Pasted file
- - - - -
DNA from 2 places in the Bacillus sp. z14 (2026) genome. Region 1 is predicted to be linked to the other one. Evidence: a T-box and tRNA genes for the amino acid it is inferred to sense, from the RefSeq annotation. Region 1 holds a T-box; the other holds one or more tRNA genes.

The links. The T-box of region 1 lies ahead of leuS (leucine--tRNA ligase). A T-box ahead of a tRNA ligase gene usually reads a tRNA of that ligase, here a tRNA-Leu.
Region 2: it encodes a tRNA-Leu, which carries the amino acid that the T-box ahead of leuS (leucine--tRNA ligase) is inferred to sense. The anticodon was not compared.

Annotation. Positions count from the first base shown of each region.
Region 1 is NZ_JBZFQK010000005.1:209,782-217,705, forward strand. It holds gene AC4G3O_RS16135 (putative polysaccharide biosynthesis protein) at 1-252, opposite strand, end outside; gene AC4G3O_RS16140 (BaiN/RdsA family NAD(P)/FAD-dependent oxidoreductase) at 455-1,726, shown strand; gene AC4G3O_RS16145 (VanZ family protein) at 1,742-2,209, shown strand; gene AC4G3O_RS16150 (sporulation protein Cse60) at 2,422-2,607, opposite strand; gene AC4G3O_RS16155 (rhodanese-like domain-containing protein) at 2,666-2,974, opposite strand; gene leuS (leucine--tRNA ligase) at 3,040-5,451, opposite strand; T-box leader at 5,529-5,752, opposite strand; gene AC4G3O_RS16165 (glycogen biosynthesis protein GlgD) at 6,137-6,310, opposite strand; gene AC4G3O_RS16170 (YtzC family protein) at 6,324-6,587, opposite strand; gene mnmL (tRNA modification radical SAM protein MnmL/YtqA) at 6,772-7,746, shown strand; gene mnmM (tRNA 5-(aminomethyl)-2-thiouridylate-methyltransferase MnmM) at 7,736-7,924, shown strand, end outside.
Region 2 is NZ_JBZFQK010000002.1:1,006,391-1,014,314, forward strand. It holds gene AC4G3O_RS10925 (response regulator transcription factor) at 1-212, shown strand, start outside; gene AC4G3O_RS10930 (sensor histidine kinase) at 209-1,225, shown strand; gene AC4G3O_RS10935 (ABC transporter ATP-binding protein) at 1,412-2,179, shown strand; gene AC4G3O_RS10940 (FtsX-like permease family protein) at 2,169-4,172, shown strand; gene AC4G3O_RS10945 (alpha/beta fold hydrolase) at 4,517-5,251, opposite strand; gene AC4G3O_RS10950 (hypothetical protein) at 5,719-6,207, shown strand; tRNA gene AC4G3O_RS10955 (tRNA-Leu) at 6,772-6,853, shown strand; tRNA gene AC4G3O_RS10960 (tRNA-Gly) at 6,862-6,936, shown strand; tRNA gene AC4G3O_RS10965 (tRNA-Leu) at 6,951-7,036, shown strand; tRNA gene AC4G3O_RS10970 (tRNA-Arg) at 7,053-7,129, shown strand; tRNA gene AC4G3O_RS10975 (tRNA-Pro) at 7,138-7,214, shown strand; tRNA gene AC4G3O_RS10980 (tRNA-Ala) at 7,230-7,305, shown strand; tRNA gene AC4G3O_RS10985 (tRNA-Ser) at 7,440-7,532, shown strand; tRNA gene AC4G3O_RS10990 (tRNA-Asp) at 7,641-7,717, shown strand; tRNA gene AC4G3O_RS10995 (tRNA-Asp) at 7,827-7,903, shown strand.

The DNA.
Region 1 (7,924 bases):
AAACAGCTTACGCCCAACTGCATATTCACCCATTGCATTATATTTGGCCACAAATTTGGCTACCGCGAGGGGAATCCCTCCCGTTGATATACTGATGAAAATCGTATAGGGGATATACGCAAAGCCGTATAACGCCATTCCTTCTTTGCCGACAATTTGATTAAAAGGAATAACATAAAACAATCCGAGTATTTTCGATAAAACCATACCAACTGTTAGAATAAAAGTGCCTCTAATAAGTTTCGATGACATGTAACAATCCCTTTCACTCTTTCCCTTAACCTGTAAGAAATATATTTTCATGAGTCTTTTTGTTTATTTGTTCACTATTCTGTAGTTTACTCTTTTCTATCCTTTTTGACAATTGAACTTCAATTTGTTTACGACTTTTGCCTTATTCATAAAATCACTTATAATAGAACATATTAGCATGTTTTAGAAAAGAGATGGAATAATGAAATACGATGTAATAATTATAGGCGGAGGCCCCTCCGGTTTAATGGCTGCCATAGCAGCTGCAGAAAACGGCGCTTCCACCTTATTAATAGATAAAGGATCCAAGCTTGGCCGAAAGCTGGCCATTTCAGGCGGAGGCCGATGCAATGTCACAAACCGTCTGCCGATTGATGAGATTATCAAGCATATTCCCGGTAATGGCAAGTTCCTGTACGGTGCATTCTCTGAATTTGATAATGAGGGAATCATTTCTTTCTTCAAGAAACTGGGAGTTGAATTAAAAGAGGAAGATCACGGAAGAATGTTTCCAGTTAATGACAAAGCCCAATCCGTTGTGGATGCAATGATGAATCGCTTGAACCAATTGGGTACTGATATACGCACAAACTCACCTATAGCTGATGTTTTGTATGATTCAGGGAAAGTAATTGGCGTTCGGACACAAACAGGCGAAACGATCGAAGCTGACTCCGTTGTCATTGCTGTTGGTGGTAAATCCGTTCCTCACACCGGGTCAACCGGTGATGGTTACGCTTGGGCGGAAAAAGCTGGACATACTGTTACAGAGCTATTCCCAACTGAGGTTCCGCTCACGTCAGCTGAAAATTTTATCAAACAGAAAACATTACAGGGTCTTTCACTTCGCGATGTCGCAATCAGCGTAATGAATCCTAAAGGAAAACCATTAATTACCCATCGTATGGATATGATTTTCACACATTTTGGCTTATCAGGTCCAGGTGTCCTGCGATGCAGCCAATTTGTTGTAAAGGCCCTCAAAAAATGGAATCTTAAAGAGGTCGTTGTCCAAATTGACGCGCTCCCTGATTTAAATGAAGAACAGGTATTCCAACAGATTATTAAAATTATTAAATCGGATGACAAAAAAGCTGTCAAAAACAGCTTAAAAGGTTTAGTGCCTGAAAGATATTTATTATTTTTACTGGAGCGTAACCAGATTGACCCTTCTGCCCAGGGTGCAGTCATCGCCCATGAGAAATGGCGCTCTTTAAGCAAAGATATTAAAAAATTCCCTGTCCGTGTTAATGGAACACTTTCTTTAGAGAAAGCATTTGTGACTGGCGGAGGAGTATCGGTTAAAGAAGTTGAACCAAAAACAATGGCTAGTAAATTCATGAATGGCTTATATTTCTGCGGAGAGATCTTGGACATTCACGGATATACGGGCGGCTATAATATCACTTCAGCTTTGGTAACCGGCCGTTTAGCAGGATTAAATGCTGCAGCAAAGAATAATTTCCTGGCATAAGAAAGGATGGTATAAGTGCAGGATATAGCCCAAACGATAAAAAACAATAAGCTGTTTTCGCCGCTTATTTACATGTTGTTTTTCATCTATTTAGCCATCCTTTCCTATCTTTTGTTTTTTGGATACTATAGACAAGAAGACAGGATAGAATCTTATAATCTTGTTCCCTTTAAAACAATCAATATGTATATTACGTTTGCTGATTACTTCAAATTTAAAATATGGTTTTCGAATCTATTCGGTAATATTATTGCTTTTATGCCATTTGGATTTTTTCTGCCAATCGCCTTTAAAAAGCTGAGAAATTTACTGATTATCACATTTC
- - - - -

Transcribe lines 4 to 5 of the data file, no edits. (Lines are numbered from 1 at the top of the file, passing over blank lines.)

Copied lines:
Annotation. Positions count from the first base shown of each region.
Region 1 is NZ_JBZFQK010000005.1:209,782-217,705, forward strand. It holds gene AC4G3O_RS16135 (putative polysaccharide biosynthesis protein) at 1-252, opposite strand, end outside; gene AC4G3O_RS16140 (BaiN/RdsA family NAD(P)/FAD-dependent oxidoreductase) at 455-1,726, shown strand; gene AC4G3O_RS16145 (VanZ family protein) at 1,742-2,209, shown strand; gene AC4G3O_RS16150 (sporulation protein Cse60) at 2,422-2,607, opposite strand; gene AC4G3O_RS16155 (rhodanese-like domain-containing protein) at 2,666-2,974, opposite strand; gene leuS (leucine--tRNA ligase) at 3,040-5,451, opposite strand; T-box leader at 5,529-5,752, opposite strand; gene AC4G3O_RS16165 (glycogen biosynthesis protein GlgD) at 6,137-6,310, opposite strand; gene AC4G3O_RS16170 (YtzC family protein) at 6,324-6,587, opposite strand; gene mnmL (tRNA modification radical SAM protein MnmL/YtqA) at 6,772-7,746, shown strand; gene mnmM (tRNA 5-(aminomethyl)-2-thiouridylate-methyltransferase MnmM) at 7,736-7,924, shown strand, end outside.